Date of Award
Doctor of Education (EdD)
C. Michael Robinson
Developmental courses in higher education requires significant investments in human and financial resources. With low pass rates, retention, and graduation rates, there is concern that these courses are not meeting the institutional outcomes for which they were originally designed. The purpose of the study was to identify if the students applied any skills learned in a critical reading developmental course and in an introductory college-level course. The study was conducted using a qualitative, phenomenological research design. This method examined nine student perspectives toward college and their learning gained in the critical reading developmental course and in the introductory college-level course. The participants were able to identify eight skills and strategies they used in the critical reading developmental course. Also, all of the students believed that the skills they learned in the CRDC did transfer to other courses. However, not all skills transferred to the introductory college-level courses identified. There are four recommendations learned from the study. First, to teach the 19 skills in the classroom in a different format than what is currently being taught. Second, developmental instructors, faculty, staff, and administrators should be better informed on the purpose of developmental education courses and remove the stigma surrounding developmental education in higher education. Next, for faculty and staff that work with students in developmental education to continue to read research articles to continue to support this underrepresented population. Last, to utilize a first-year experience including more aggressive academic advising for students entering community colleges.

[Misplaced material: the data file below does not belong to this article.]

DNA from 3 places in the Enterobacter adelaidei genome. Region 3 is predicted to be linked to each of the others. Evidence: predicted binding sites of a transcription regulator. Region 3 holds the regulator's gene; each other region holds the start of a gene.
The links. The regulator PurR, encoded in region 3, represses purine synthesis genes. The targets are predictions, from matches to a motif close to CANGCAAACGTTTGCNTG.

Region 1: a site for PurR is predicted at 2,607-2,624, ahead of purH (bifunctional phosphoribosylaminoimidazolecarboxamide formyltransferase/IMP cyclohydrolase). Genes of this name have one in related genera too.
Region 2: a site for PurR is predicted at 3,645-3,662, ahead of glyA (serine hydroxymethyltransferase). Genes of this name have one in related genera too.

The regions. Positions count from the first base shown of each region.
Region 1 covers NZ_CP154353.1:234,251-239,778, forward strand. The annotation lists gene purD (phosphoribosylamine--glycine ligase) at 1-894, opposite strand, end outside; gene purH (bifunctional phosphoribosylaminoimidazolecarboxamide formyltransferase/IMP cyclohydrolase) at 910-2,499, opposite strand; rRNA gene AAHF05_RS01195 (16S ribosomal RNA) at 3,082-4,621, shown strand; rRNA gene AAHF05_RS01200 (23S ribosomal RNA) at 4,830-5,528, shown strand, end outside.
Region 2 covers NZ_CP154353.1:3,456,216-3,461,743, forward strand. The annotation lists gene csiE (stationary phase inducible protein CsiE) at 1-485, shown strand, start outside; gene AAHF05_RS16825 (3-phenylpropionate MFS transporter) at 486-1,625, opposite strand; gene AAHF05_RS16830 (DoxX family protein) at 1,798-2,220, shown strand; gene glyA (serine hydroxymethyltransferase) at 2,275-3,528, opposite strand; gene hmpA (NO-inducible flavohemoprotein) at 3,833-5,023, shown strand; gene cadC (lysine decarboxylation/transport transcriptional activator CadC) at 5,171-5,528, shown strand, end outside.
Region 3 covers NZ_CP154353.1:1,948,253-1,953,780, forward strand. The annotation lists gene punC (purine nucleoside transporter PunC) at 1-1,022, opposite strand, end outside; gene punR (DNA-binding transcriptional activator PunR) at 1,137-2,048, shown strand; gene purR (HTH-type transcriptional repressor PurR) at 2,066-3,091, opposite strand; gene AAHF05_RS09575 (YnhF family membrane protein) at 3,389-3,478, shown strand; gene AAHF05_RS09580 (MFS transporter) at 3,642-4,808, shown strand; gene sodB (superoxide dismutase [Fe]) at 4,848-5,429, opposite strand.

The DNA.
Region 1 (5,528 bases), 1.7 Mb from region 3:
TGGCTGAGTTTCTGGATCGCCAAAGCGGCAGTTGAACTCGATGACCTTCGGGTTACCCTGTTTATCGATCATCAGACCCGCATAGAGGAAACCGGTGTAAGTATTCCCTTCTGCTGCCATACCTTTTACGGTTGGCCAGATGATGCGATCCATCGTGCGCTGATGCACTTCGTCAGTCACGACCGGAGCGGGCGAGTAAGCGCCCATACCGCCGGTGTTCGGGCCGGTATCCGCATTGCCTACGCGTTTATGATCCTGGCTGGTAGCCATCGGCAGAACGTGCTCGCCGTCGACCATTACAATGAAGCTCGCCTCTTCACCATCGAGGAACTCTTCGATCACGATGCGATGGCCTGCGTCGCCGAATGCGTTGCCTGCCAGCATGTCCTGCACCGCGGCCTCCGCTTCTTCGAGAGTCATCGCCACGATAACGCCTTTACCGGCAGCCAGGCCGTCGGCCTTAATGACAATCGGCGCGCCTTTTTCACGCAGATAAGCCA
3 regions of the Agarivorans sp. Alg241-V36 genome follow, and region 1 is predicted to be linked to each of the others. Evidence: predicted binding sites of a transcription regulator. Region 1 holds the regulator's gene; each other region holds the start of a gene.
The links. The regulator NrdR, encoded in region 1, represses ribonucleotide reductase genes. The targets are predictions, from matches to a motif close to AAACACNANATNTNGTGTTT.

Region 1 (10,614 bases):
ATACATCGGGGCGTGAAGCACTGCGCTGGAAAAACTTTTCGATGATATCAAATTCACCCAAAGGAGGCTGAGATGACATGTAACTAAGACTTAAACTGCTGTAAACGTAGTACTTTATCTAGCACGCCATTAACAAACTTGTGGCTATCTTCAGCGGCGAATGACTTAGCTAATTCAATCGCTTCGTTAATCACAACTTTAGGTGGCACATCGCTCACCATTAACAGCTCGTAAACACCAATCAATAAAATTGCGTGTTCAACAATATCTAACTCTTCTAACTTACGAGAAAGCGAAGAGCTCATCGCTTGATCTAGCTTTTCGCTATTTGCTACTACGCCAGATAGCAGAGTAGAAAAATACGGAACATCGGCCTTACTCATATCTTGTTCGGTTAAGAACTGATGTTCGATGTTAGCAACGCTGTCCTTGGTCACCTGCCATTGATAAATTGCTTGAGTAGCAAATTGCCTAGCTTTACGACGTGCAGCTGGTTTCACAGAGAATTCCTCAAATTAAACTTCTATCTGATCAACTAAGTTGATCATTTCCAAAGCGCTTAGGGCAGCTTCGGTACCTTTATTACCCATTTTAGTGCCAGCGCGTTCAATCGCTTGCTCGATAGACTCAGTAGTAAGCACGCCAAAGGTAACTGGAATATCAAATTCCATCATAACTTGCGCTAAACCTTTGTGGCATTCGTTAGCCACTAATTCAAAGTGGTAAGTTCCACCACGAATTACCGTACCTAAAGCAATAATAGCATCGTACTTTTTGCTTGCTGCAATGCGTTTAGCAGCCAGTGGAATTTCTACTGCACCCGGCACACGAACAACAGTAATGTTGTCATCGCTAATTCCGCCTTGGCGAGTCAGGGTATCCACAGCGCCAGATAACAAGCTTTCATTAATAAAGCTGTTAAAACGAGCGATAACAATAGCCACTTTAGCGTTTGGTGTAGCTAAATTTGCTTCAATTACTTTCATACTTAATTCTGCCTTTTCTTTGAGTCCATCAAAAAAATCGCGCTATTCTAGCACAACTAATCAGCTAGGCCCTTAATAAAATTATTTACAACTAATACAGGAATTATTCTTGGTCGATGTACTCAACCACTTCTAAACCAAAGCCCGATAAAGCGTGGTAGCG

Deasy, Leah, "Students’ Perspectives on a Developmental Critical Reading Course: A Qualitative Inquiry" (2016). Education Doctoral. Paper 329.
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